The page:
- Scientific name: Ovis ammon
- Conservation status: Near Threatened (Population decreasing)
- Height: 85 – 140 cm (Adult, At Shoulder)
- Lifespan: 5 – 10 years (In the wild)
- Trophic level: Herbivorous Encyclopedia of Life
- Mass: Male: 97 – 180 kg (Adult), Female: 43 – 100 kg (Adult)
There are 9 subspecies of Argali – Wild sheep in the world. Altai Argali is the biggest among them. Argali are among endangered species and hunting is prohibited. Very fresh, sharp eyesight, good sense of smell. They are very mobile and can run about 40 to 60 if they afraid from something. Further, it can travel up to 200-300 kilometers.
Argali doesn’t like the sun that much. During the day, it always follows the meadow and ravine to hide from the sun. In order to protect the baby from the prey, the mother argali would be vigilant all day long, teaching the baby how to hide, and when the danger approached, it countered the danger.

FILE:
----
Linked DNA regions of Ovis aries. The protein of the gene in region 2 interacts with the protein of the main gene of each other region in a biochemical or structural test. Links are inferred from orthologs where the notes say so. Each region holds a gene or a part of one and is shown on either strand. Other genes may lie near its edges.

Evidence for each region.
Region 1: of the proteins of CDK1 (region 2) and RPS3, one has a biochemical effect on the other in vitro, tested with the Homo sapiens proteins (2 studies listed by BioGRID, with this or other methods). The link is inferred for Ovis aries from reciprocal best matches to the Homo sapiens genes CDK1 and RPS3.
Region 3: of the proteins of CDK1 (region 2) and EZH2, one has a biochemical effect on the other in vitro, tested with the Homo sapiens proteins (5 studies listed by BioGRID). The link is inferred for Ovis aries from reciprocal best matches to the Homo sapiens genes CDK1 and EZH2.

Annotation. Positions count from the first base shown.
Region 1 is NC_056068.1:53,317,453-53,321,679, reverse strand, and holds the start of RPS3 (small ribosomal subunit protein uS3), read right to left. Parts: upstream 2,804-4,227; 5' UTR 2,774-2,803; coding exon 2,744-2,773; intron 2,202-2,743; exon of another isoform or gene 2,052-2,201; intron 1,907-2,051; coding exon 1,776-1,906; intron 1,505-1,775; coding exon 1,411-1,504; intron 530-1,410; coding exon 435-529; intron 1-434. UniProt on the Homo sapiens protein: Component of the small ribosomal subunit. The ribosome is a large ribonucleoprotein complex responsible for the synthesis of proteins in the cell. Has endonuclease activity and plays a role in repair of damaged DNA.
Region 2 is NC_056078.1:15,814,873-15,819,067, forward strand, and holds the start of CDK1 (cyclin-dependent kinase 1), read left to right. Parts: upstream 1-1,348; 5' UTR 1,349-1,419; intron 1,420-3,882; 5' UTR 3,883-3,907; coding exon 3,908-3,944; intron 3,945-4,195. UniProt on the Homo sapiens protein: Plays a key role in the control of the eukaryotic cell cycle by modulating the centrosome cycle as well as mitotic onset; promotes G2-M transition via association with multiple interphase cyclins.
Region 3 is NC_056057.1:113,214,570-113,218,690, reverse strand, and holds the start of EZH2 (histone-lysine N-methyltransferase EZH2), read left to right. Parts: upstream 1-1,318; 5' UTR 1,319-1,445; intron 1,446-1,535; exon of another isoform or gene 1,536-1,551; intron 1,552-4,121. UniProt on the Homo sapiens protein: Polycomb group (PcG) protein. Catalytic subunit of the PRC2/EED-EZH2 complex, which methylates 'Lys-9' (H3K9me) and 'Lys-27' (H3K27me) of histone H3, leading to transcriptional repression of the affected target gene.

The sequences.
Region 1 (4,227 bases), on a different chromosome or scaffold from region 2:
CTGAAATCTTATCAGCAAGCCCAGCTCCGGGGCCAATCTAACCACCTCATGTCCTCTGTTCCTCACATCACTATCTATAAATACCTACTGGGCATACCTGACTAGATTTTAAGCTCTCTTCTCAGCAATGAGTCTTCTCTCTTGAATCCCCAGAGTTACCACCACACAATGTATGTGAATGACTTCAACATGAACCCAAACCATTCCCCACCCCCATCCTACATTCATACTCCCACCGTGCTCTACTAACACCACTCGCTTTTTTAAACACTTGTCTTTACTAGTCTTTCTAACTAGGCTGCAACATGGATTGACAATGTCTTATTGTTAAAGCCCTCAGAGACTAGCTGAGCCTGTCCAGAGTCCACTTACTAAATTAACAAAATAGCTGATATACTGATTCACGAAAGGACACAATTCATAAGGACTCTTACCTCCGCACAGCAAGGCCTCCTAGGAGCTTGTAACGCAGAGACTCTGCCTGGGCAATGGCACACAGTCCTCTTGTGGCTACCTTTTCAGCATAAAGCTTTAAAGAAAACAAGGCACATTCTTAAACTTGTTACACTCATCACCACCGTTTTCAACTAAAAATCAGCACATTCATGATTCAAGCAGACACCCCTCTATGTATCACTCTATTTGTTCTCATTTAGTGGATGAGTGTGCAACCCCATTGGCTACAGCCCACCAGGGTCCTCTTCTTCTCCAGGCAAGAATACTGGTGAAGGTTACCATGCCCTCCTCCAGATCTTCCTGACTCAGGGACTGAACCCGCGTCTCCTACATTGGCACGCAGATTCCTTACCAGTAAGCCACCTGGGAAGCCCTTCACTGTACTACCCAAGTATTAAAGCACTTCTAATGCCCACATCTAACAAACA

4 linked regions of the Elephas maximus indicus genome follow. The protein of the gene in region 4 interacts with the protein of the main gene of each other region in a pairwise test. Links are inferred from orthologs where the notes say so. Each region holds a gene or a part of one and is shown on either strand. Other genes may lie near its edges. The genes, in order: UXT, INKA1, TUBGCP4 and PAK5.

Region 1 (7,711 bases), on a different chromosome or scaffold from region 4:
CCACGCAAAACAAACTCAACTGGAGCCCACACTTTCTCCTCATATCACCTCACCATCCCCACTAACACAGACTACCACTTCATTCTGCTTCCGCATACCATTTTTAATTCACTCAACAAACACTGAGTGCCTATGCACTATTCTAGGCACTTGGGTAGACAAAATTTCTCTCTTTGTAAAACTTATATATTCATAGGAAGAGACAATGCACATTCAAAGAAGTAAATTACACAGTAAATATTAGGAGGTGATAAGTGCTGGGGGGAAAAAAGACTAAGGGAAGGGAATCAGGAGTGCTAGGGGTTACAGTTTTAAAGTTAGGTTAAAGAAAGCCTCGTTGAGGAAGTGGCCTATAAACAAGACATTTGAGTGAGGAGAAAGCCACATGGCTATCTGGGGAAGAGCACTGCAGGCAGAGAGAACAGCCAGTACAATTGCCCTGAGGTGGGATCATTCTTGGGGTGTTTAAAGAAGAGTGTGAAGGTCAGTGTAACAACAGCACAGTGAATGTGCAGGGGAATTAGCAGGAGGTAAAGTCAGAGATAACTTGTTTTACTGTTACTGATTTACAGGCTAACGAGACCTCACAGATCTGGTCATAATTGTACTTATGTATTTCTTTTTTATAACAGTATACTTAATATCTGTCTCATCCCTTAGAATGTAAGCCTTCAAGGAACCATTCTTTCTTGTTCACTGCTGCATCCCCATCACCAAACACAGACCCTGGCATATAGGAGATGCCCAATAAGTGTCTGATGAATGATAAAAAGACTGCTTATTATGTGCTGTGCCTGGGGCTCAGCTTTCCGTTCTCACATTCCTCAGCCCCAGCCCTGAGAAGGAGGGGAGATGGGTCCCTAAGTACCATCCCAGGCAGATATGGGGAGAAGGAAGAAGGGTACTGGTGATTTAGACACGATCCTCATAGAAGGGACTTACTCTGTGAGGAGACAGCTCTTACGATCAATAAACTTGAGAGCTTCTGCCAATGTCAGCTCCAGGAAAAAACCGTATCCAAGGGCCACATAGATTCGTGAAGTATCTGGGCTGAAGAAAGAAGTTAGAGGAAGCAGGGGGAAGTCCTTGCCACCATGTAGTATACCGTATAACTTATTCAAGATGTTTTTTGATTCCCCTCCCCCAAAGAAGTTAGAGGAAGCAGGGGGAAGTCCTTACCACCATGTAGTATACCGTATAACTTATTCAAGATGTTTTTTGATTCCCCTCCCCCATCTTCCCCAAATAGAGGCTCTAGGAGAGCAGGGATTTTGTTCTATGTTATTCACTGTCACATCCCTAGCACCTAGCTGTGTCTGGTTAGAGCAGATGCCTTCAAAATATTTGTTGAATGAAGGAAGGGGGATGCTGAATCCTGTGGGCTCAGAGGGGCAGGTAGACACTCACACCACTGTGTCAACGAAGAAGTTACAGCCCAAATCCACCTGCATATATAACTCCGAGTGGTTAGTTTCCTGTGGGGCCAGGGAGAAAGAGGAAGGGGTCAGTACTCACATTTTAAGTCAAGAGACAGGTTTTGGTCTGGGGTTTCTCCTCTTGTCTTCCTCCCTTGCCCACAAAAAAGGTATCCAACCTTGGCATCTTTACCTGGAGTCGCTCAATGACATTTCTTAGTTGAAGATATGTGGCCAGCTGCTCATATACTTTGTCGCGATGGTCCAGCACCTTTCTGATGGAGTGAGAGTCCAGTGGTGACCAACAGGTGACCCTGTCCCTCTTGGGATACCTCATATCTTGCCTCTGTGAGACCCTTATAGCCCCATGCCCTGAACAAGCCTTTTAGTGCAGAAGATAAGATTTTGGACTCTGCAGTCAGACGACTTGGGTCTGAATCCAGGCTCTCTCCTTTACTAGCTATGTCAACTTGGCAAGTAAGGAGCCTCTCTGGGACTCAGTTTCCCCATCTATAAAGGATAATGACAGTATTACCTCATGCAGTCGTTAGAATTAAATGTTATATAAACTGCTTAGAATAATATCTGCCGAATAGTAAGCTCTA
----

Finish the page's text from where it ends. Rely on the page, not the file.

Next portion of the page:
Age can be determined by counting the intervals between intervals in the argali horn. Altai’s Argali’s horns average 60 inches or 1.5 meters in length. It can live 13 years at maximum. The poachers often kill them because of the horn. Each year, 26-30 entities are allowed to take a number of pungent hunts with the consent of the Government. The cost of one head of Altai argali is about 50 thousand dollars. It is said that world hunters did not consider themselves a hunter if they did not hunt for Altai Argali. Argali declined from 50,000 in 1975 to 13,000 in 2003.
Argali is partially distributed in the Mongol Altai, Gobi-Altai and their affiliated mountains, the Dzungarian and Altai Inner-Gobi Mountains, the Umnugovi and Dornogovi steppe mountains, some low mountains in the Central Mongolian steppe, the Khan Khentii Mountains, and the Khangai Mountains.
If you would like see the Argali in a wild, Gun Galuutai National Park, Hustai National Park, and Ikh Nart national park must be your first destination to visit.